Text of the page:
‘paying attention in a particular way: on purpose, in the present moment, and nonjudgmentally’
(Kabat-Zinn, 1994, p. 4)
“Meditation means learning how to get out of this current, sit by its bank and listen to it, learn from it, and then use its energies to guide us rather than to tyrannize us. This process doesn’t magically happen by itself. It takes energy. We call the effort to cultivate our ability to be in the present moment “practice” or “meditation practice.”
In a previous blog titled New Year’s resolutions and chronic pain – 12 days later, I reflected upon being able to look beyond the all too common goals/desire to improve my health, get stronger and more flexible and ultimately reduce my levels of pain. I continue to resolve to improve my lifestyle as much as I can, and do things that will ultimately improve my quality of life and that of my loved ones; However, rather than focusing on these and these alone, always looking into the future, I decided this year to endeavour to live in the moment as much as possible, regardless of how well are unwell my body feels. This practice of learning to live fully in the moment is gaining more and more momentum in the Western world, and is referred to as Mindfulness.
Mindfulness has been found to improve the well-being of people experiencing a range of psychological disorders, including anxiety and depression. Many people practice mindfulness to develop themselves personally/spiritually. Its ideas and philosophy are being adopted in health care, schools, businesses and many other parts of our communities.
Mindfulness has been found particularly beneficial for those of us experiencing a wide array of chronic illnesses, psychological or physical. Studies have shown regular practice of mindfulness to improve psychological well-being, and reduce pain and suffering. There have also been many very interesting studies showing how regular mindfulness practice actually changes the biochemistry of our brain and nervous system. Vidyamala Burch, a fellow chronic pain/chronic illness sufferer, adapted mindfulness techniques to specifically meet the needs of those of us getting up every day, trying to cope with a body that no longer functions as we would like. Her breathworks courses are being run in venues across the globe and have been reported by many chronic illness sufferers to be extremely beneficial. www.breathworks-mindfulness.org.uk/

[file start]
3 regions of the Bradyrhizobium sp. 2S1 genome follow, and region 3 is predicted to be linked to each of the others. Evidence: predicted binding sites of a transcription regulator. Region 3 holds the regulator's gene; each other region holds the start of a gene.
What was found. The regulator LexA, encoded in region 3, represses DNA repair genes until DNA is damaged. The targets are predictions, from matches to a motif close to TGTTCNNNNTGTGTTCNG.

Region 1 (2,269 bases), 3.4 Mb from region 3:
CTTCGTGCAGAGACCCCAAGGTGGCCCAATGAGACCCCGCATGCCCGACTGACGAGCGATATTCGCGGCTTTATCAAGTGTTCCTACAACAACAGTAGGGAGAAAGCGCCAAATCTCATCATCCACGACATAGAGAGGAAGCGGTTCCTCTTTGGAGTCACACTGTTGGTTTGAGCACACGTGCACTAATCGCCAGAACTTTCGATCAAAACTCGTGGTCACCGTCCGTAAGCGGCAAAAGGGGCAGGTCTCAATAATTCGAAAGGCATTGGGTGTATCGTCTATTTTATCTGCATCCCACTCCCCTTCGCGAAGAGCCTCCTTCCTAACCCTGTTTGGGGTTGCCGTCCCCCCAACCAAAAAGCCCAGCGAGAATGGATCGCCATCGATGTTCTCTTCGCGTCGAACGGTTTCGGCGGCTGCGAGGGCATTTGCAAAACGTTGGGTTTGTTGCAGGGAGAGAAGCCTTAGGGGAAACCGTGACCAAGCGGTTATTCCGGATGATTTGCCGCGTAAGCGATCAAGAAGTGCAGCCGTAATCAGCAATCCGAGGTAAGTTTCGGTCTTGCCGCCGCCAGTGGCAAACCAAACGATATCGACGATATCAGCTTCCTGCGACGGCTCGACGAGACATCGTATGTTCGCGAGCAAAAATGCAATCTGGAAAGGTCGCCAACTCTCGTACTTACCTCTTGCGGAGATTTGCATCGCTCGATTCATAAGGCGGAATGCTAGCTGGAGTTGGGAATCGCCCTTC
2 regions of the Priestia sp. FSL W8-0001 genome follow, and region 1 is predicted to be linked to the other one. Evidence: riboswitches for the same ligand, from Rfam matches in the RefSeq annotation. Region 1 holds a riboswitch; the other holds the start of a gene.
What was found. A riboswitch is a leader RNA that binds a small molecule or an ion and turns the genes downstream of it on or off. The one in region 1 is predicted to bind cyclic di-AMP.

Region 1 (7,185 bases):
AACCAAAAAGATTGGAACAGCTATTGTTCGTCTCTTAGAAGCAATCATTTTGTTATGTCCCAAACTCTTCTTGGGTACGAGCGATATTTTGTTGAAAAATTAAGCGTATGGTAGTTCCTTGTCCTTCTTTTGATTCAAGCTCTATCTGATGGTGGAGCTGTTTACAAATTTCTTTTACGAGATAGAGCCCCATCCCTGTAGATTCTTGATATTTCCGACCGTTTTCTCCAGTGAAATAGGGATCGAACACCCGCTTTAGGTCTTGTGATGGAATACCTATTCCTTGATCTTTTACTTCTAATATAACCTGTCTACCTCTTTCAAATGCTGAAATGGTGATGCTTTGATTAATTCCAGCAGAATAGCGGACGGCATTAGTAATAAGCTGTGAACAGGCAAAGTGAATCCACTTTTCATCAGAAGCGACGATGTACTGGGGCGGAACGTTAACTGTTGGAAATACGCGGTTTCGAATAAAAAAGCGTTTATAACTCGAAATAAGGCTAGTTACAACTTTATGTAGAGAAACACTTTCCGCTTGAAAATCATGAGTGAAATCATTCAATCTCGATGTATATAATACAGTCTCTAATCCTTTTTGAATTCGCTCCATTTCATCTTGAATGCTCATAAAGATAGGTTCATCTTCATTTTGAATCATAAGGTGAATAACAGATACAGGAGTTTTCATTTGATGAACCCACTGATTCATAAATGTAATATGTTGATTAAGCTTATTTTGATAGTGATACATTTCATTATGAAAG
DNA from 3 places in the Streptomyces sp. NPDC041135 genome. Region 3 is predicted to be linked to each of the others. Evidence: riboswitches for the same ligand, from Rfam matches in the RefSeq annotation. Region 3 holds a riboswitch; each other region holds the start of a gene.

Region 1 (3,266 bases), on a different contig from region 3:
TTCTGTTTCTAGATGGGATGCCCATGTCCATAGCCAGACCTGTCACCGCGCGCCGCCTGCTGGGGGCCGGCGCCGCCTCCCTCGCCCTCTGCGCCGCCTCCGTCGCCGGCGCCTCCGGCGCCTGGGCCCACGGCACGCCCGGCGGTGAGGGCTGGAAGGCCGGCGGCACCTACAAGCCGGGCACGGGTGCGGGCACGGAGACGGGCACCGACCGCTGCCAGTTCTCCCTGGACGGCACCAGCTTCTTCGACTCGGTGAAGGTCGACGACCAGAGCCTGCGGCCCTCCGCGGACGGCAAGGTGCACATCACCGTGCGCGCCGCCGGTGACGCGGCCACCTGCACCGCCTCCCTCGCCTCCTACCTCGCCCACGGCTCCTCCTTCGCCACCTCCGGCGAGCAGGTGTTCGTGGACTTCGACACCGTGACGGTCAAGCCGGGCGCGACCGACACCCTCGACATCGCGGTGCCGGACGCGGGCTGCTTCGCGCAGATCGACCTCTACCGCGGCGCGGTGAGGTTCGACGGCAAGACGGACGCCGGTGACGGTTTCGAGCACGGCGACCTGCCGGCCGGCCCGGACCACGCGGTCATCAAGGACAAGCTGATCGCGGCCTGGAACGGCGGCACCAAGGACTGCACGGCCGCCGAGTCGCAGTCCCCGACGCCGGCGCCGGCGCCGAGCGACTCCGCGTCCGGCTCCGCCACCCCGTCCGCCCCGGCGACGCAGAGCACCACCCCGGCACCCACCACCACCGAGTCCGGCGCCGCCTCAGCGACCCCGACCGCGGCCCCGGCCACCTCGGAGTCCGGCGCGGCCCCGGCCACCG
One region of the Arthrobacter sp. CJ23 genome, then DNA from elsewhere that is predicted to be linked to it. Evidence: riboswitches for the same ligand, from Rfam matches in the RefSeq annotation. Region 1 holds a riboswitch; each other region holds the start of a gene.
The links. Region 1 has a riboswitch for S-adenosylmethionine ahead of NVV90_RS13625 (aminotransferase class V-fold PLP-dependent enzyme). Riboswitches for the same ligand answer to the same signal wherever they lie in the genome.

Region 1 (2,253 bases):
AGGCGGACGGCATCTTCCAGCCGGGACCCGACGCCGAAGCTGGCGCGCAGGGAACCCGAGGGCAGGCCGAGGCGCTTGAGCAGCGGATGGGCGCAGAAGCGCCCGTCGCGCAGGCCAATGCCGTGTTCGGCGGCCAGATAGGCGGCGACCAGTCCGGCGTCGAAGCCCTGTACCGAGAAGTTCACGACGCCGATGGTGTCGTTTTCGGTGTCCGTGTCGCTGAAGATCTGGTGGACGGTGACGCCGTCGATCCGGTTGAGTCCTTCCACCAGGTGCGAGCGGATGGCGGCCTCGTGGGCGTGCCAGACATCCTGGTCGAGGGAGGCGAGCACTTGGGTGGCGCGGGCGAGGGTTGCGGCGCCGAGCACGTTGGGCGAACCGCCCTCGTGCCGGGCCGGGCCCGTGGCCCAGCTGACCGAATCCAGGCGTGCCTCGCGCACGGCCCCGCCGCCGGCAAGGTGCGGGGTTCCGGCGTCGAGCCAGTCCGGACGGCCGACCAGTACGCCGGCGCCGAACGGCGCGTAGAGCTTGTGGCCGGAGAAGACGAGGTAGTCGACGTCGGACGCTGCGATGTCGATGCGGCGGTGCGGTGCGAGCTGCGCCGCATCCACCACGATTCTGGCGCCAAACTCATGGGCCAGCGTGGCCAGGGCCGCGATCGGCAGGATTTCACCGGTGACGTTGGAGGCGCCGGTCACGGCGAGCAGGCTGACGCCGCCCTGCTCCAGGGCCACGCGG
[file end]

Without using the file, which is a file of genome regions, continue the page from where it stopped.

I thought it may be beneficial to give you all a little flavour of some of the ideas behind mindfulness and what its practice actually entails.
What are some of the core themes involved in mindfulness practice/thinking?
Living fully in the moment: how much of our daily lives do we spend living in the past or in the future, ruminating about things we have done or not done or worrying about what might happen in the next hour, day, week or year. Whilst doing one activity we are often thinking about what we are going to be doing later in the day, or thinking about something that happened last week. This is referred to as the Doing mode, and yes it is important and indeed necessary that we engage in the world this way from time to time in order to organise our lives.
Living fully in the moment is referred to as the Being mode. There are so many activities and experiences we have every day that we do on automatic pilot, missing out on often the simple beauty of what we my perceive to be a mundane activity, such as:
Really feeling the warmth of a shower on our muscles,
Truly tasting and smelling the aromas of the food we eat,
Fully seeing the beauty of the outside world whether it be trees, architecture or people.
Or even a strange as it may seem, allowing ourselves to be with the very many difficult physical sensations/emotions our various health problems might bring.